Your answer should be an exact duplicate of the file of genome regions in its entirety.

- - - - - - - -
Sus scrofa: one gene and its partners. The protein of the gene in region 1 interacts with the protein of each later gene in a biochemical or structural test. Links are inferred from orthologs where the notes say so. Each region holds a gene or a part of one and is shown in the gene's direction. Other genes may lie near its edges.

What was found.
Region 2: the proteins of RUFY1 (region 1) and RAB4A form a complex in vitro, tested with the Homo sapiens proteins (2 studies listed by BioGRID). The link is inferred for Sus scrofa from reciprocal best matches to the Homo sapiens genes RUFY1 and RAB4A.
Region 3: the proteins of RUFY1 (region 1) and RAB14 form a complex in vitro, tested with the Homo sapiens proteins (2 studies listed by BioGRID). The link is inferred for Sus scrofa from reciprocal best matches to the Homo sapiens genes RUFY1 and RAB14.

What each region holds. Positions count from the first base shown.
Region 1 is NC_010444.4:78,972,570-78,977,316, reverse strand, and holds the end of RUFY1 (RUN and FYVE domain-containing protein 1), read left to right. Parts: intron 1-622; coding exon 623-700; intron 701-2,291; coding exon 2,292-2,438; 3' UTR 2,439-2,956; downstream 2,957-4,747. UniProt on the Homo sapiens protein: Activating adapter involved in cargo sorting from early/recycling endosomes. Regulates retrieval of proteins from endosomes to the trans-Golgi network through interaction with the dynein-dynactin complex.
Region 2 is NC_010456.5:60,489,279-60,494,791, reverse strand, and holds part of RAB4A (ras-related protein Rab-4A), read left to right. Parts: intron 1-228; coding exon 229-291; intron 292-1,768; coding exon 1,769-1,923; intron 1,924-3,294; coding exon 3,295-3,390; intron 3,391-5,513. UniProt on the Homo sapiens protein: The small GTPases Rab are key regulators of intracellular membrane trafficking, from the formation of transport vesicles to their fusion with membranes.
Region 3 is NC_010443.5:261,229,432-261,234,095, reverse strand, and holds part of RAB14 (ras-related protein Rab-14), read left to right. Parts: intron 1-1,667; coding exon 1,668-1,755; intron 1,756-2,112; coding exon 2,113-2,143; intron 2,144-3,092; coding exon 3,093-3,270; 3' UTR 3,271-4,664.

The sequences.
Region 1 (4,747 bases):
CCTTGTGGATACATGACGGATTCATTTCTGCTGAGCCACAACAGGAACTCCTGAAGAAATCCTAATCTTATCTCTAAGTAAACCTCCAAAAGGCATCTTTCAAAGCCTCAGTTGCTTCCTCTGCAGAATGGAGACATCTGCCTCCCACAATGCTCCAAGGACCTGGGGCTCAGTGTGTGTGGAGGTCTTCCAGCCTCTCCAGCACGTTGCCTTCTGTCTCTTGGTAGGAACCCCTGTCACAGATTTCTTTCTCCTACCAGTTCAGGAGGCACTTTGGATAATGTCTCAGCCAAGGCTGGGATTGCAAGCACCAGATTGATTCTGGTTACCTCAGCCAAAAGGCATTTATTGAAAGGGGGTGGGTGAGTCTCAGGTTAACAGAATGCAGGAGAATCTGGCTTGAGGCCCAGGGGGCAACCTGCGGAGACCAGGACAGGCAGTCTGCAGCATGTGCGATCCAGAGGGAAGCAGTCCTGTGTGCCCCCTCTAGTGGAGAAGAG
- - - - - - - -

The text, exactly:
Sus scrofa: one gene and its partners. The protein of the gene in region 1 interacts with the protein of each later gene in a biochemical or structural test. Links are inferred from orthologs where the notes say so. Each region holds a gene or a part of one and is shown in the gene's direction. Other genes may lie near its edges.

What was found.
Region 2: the proteins of RUFY1 (region 1) and RAB4A form a complex in vitro, tested with the Homo sapiens proteins (2 studies listed by BioGRID). The link is inferred for Sus scrofa from reciprocal best matches to the Homo sapiens genes RUFY1 and RAB4A.
Region 3: the proteins of RUFY1 (region 1) and RAB14 form a complex in vitro, tested with the Homo sapiens proteins (2 studies listed by BioGRID). The link is inferred for Sus scrofa from reciprocal best matches to the Homo sapiens genes RUFY1 and RAB14.

What each region holds. Positions count from the first base shown.
Region 1 is NC_010444.4:78,972,570-78,977,316, reverse strand, and holds the end of RUFY1 (RUN and FYVE domain-containing protein 1), read left to right. Parts: intron 1-622; coding exon 623-700; intron 701-2,291; coding exon 2,292-2,438; 3' UTR 2,439-2,956; downstream 2,957-4,747. UniProt on the Homo sapiens protein: Activating adapter involved in cargo sorting from early/recycling endosomes. Regulates retrieval of proteins from endosomes to the trans-Golgi network through interaction with the dynein-dynactin complex.
Region 2 is NC_010456.5:60,489,279-60,494,791, reverse strand, and holds part of RAB4A (ras-related protein Rab-4A), read left to right. Parts: intron 1-228; coding exon 229-291; intron 292-1,768; coding exon 1,769-1,923; intron 1,924-3,294; coding exon 3,295-3,390; intron 3,391-5,513. UniProt on the Homo sapiens protein: The small GTPases Rab are key regulators of intracellular membrane trafficking, from the formation of transport vesicles to their fusion with membranes.
Region 3 is NC_010443.5:261,229,432-261,234,095, reverse strand, and holds part of RAB14 (ras-related protein Rab-14), read left to right. Parts: intron 1-1,667; coding exon 1,668-1,755; intron 1,756-2,112; coding exon 2,113-2,143; intron 2,144-3,092; coding exon 3,093-3,270; 3' UTR 3,271-4,664.

The sequences.
Region 1 (4,747 bases):
CCTTGTGGATACATGACGGATTCATTTCTGCTGAGCCACAACAGGAACTCCTGAAGAAATCCTAATCTTATCTCTAAGTAAACCTCCAAAAGGCATCTTTCAAAGCCTCAGTTGCTTCCTCTGCAGAATGGAGACATCTGCCTCCCACAATGCTCCAAGGACCTGGGGCTCAGTGTGTGTGGAGGTCTTCCAGCCTCTCCAGCACGTTGCCTTCTGTCTCTTGGTAGGAACCCCTGTCACAGATTTCTTTCTCCTACCAGTTCAGGAGGCACTTTGGATAATGTCTCAGCCAAGGCTGGGATTGCAAGCACCAGATTGATTCTGGTTACCTCAGCCAAAAGGCATTTATTGAAAGGGGGTGGGTGAGTCTCAGGTTAACAGAATGCAGGAGAATCTGGCTTGAGGCCCAGGGGGCAACCTGCGGAGACCAGGACAGGCAGTCTGCAGCATGTGCGATCCAGAGGGAAGCAGTCCTGTGTGCCCCCTCTAGTGGAGAAGAG